Love, Brown to me, is the true definition of how I feel about me. For most of my life, I have always been more critical of myself than everyone else. Everyone always praised me for my achievements, my accomplishments, my work, my drive. I, however, never felt it was enough or even worth it. No, you wouldn’t know that looking from the outside in. I never showed it but when I looked in the mirror, I didn’t see what they saw. All I saw was an average, and at times, less than average brown girl that didn’t do anything special. I didn’t stand out. At least not in my eyes. My teachers, mentors, coaches always saw something in me that I didn’t see. All I saw was a little brown girl that they were taking pity on because they too could see, I was nothing special. My family always told me how amazing I was and how PROUD they were of me but at the time I felt that was what they were supposed to do, after all, they are my family.
It took me 25 years to get it. To understand what everyone else saw. Now, no, I am not super successful, and I have definitely made a million mistakes in this young life of mine, and just as many do around this age, I learned that those very mistakes are my story. THEY MAKE ME!! So why am I ashamed? Why do I look down on them and hide them? They all make me the wonderful person that is loved by some of the most amazing people ever.
So, I started to live. I started going after my dreams. Making lists and doing my hardest to stick to them. I realized that my life has a purpose. I developed a better relationship and understanding of GOD and his desires for my life. With that bond, it helped bring into focus what I wanted in life. I re-enrolled in school with a determination to get it done (1 1/2 years to go), developed a business plan that is coming along perfectly(details soon, wait on it), landed an amazing(sometimes streeeeessful) job that allows me to accomplish a lot, all while seeing the world. I started living.
With living, I realized that many people place limits on me. Limits simply because of the color of my skin and where I came from. “Black people don’t do stuff like that!” “You act like a WHITE girl!!” “You talk like you’re white!!!” I’ve heard this since I was a child but it didn’t bother me until I became an adult. I felt offended. I was never ashamed of being black and never wanted to be anything other than that. I just never wanted to be limited. I never wanted to be the “black” girl that fell into the statistics placed on our culture by society. I feel like if I am going to be the “BLACK GIRL” in the situation, I want to be the “BLACK GIRL” that travels the world, the “BLACK GIRL” that started a business, the “BLACK GIRL” that knows more than what’s outside of my front door or what’s placed on social media outlets. (Shout out to ALL of the successful BROWN women everywhere)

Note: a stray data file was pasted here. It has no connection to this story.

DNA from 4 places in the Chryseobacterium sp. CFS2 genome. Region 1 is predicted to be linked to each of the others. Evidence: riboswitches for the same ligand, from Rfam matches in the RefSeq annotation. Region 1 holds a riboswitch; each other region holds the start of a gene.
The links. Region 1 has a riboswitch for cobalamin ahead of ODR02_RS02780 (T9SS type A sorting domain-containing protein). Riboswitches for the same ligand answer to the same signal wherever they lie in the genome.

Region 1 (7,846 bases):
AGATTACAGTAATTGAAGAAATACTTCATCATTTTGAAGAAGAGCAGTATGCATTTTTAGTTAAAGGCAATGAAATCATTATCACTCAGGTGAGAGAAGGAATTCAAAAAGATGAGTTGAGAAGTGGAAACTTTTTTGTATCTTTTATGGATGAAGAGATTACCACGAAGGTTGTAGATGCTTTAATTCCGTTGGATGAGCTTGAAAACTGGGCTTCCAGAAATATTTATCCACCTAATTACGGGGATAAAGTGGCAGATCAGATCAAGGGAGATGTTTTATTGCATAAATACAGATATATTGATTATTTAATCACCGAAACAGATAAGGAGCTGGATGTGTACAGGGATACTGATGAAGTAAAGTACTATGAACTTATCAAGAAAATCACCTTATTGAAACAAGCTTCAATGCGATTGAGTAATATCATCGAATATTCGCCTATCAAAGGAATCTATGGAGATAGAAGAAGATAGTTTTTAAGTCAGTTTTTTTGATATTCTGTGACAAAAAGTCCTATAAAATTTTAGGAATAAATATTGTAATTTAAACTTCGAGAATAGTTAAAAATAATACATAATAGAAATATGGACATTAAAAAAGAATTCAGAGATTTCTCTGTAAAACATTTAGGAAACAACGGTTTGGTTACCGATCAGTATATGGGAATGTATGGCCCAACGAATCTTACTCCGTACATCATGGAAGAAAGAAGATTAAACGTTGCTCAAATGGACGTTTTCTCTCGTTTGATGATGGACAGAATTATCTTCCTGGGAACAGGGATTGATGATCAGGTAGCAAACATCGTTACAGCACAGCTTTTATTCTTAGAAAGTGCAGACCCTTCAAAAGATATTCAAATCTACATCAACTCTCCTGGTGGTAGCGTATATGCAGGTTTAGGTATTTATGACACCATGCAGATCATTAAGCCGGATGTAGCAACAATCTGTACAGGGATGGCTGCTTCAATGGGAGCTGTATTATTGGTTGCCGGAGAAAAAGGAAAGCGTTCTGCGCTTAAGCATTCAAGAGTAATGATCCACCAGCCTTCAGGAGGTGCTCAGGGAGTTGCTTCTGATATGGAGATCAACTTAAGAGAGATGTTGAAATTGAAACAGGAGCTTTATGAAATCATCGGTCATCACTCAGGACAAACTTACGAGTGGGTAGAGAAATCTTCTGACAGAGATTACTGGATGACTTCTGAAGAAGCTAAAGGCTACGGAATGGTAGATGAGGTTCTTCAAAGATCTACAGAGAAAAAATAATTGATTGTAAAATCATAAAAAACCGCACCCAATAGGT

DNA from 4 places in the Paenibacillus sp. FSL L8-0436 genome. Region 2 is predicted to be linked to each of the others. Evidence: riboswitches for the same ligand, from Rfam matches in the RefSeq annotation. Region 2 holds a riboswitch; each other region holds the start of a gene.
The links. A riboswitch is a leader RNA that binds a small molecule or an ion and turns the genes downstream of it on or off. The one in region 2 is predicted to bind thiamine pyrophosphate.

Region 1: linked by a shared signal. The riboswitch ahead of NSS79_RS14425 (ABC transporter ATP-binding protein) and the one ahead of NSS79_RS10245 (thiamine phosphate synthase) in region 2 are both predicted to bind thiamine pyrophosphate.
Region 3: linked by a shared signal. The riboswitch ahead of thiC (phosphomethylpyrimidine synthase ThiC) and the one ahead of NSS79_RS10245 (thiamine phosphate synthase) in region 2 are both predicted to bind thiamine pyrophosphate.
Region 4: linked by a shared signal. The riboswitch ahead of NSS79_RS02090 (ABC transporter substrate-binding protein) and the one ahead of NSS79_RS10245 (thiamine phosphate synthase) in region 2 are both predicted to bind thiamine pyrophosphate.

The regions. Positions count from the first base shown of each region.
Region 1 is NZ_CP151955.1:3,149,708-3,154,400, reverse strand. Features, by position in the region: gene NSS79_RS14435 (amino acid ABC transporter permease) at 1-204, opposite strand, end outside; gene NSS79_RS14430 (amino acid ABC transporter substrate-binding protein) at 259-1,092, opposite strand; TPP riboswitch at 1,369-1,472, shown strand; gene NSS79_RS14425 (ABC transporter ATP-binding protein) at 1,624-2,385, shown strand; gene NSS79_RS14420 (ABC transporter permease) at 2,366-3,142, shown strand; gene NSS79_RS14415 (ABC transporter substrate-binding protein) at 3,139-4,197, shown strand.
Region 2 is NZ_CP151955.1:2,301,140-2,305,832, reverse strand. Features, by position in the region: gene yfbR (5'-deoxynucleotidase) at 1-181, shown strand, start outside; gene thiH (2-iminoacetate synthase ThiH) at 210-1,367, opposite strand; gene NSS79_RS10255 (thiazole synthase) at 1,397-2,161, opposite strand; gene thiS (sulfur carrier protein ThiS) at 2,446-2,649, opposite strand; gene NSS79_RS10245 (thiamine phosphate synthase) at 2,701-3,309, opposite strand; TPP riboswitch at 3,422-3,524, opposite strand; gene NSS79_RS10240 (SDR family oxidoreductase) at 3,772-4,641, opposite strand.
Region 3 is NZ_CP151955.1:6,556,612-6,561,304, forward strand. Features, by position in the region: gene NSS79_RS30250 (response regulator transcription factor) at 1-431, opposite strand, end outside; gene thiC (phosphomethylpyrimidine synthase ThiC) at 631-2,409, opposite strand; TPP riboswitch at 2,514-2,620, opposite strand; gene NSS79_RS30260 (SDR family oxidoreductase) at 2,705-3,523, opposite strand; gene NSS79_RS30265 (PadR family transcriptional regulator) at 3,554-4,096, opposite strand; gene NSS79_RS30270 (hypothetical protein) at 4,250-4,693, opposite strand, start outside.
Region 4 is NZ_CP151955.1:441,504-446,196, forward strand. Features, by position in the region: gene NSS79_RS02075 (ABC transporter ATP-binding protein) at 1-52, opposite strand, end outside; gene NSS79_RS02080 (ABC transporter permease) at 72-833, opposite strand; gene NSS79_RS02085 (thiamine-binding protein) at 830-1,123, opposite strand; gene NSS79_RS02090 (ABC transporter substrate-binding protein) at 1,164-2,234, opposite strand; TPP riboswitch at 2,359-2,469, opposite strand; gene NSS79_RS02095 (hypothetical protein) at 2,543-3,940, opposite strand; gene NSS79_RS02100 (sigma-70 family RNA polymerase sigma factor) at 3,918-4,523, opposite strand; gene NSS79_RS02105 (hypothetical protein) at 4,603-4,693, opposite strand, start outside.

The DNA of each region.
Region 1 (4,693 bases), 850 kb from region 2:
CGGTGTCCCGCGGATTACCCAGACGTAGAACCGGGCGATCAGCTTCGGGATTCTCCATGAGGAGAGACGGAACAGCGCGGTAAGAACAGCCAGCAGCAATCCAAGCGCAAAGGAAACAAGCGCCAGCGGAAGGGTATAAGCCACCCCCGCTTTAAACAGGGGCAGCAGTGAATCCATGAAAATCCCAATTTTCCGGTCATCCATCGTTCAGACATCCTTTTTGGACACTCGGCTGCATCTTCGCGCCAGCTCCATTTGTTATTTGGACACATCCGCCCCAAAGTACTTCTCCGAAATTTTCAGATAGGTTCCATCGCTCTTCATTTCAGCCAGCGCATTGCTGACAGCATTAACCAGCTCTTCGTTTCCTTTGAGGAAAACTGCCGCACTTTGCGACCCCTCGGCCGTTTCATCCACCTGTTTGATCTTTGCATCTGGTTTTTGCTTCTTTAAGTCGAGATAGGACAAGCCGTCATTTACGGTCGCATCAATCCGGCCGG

I want to experience culture, I want know firsthand what the continent of Australia looks like, I want to say I encountered the Aurora Lights and slept in igloos, I want to go to Africa and not just Egypt but other parts and learn the culture and experience it for myself. I want to take 30 day cruises, and sky dive, and see inactive volcanoes. I want to do these things and much, much more all while being looked at as being black. Because guess what people, if MORE BLACK PEOPLE OPENED UP TO DOING THESE THINGS, THEN THAT WOULD BE OUR NEW NORMAL. I am definitely not saying that it’s all easy peasy. I am very much aware of how much harder we have to work in order to have it. But I am willing to step up to the plate and take on that challenge and inspire others to do the same. All while loving being brown. I don’t care that I walk into my job and 3 out of every 4 flights I work, I’m the only brown faced crew member. The way that I feel about it is,” Hi, hello!! Yes, this brown girl is coming with you and guess what there is nothing you can do about it.” “Yes I can keep up, no I don’t need your pity and ask me whatever you need to because I am proud of who I am, where I’ve been, and where I am going.” Because I love me!! And it’s not all of my flights where “Brown girl” awkwardness is present but I’m now to the point of WHO CARES!!!
So whether or not my hair is straightened down my back or curled on top of my head, or if I speak in a southern slang or speak proper English, if I’m at a bar-b-Que or having a 10-course meal, hanging in the ratchet streets of Decatur, GA or crossing the Nullarbar in Australia (I reeeeally want to go to Australia, lol) I LOVE MY BROWN SKIN 100% and I’m willing to tell all who will listen. So to all of you, blessings….and always